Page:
Sunday, June 15, 2008

The Future! ...We're totally, totally BONED!

I was watching “When We Left Earth : The NASA Missions” today when I suddenly remembered a bit of trivia.

The computers aboard Apollo 11 (the moon-landing mission spacecraft) had less raw processing power than a modern pocket calculator.

At first this seems like one of those ‘urban myth’ type stories that can’t possibly be true. However, the more you think about it, the more plausible it seems. For example, in 1969, calculators were indeed giant ‘desktop’ machines that required a large AC power supplies… and the first real ‘pocket’ calculator didn’t hit the market until three years after the moon landing.

Oh, and adjusting for inflation, the cost one of those pocket calculators in 1971 would buy you a top of the line laptop today.

So, even if NASA had been on the absolute bleeding edge of technology when they built the Apollo 11 craft, you’re still talking ‘very large suitcase’ when you talk about something with the processing power of a pocket calculator. Considering the size of the craft, it becomes totally believable when you consider something with the processing power of a 1995 laptop would have taken up several floors of a building in 1969.

Anyway, The reason I’m talking about this is because it just shows the sheer speed at which technology is advancing. I have a copy of the Guinness Book of Records from 1995, and was surprised to read that the world’s fastest processor at that time ran at 250mhz. Considering my computer today is twelve times faster than that and is considered slow…well, you see what I mean.

Of course, this led me to start speculating about what technology is going to be like in another ten or twenty years…and it’s kinda scary.

Being a big gamer, the first thing I thought of was applications for games.

“It’ll be awesome!” I thought. “We’ll probably have our own personal holodecks!”

Of course, I don’t mean ‘Star Trek’ style holodecks with solid holograms etc. However, an ultra-light head-mounted display that projects an image directly onto your retinas matched with a body-suit fitted with servos and motors amounts to the same thing. My point is that it’s no totally beyond the realms of believability.

Then, the more I thought, the more I realized that this is a very, very, very bad idea.

Ok, bear with me for a moment and imagine that the year is 2028. I don’t know exactly how it would work, but imagine that we’ve perfected ‘holodeck’ technology so that we can run games and simulations that are absolutely indistinguishable from reality. It doesn’t matter how this work, whether you’re thinking of a body-suit like I described above or a helmet that uses radio-waves to directly stimulate parts of your brain. Let’s just accept that the technology’s been invented and it works.

Anyway, I was imagining how cool it would be to play games like that

…then I remembered the time I levitated a good six feet in the sitting position when that fricking flaming zombie unexpectedly charged out of the industrial oven in ‘Resident Evil 4’. Then I remembered the hair on the back of my neck standing up and feeling my skin crawl as I explored the haunted house in ‘Vampire: The Masquerade’.

Basically I realized that sometimes you can get too real.

You see, we haven’t got to true photo-realism in gaming yet. We’ve got close, but you’re never going to sit down in front of any game available today and mistake it for live-action. Even when we do get to that point, it’s not going to be a really big deal in this context, because you’re going to be looking at it on a screen.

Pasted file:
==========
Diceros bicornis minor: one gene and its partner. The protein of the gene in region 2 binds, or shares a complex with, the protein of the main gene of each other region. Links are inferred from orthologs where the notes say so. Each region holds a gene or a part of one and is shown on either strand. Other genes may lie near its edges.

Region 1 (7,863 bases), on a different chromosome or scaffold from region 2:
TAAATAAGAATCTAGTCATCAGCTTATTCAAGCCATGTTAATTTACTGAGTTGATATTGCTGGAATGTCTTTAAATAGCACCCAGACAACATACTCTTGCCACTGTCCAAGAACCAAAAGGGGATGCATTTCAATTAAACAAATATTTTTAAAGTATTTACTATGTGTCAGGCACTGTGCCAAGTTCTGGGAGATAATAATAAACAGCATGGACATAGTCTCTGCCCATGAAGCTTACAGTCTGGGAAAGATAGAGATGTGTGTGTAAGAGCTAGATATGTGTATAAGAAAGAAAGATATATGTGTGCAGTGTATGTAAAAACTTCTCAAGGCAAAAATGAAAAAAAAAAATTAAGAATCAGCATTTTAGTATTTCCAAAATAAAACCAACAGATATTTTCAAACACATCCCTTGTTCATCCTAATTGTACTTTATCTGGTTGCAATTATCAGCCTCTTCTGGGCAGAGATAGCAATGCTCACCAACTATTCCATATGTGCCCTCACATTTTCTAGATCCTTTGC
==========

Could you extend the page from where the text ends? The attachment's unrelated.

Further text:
The screen gives us that safety-buffer. You’re not totally in that world because you’re looking at it through a window. There’s also the added buffer that in most games you’re controlling a character from a third person perspective. In a ‘holodeck game’ there’s no character either, it’s just you.

Sure, every gamer can remember times when a game has made them jump, or played a game that’s been genuinely scary or creepy, but imagine this:

There’s a few parts in Resident Evil 4 where you hear a chainsaw start up and you instantly begin to worry. That sound means a very tough bad guy is about to jump out at you from somewhere, and if he gets too close, he’s going to chainsaw your head right off.

Playing that game alone, in a dark room, is genuinely scary.

Now imagine being in that world. It’s so realistic it’s literally indistinguishable from real life. That same bad guy jumps out at you, only this time he’s not on the other side of a screen…he’s right there. You’re not mashing buttons, you’ve literally got hold of his forearms, desperately trying to push him back while the chainsaw blade roars at you less than an inch away front of your throat. It’s so realistic that you can feel the wind from the chainsaw blade, smell the exhaust and feel the muscles on the bad guy’s forearms straining as he desperately tries to murder you.

That’s not ‘jump in your seat then laugh about it with your friends’…that’s ‘evacuate your bowels and have a heart attack’.

Well, that just sounds silly! You’d know it was just a game, right? It wouldn’t be scary if you knew you weren’t in any real danger! Also, if things get too much, you could do something to just end the game, right?

Well, that’s another problem. Think of it this way. Ever been through a Haunted House at a theme park? You know you’re not in any real danger, you go in knowing that people are going to try to scare you…but it doesn’t stop you squealing like a little girl when something catches you off guard.

Yeah, it’s scary, but it’s also a lot of fun! Surely a scary holodeck game would be the same way, right?

Well, that’s the critical difference. Movies and today’s games are fun because they work on the concept of tension and release. Think about it. What’s the first thing you do when something in a movie makes you jump? You look at the person next to you and smile and laugh. The movie or game builds tension, makes you jump and then, in essence, throws you out of the experience for a quick breather.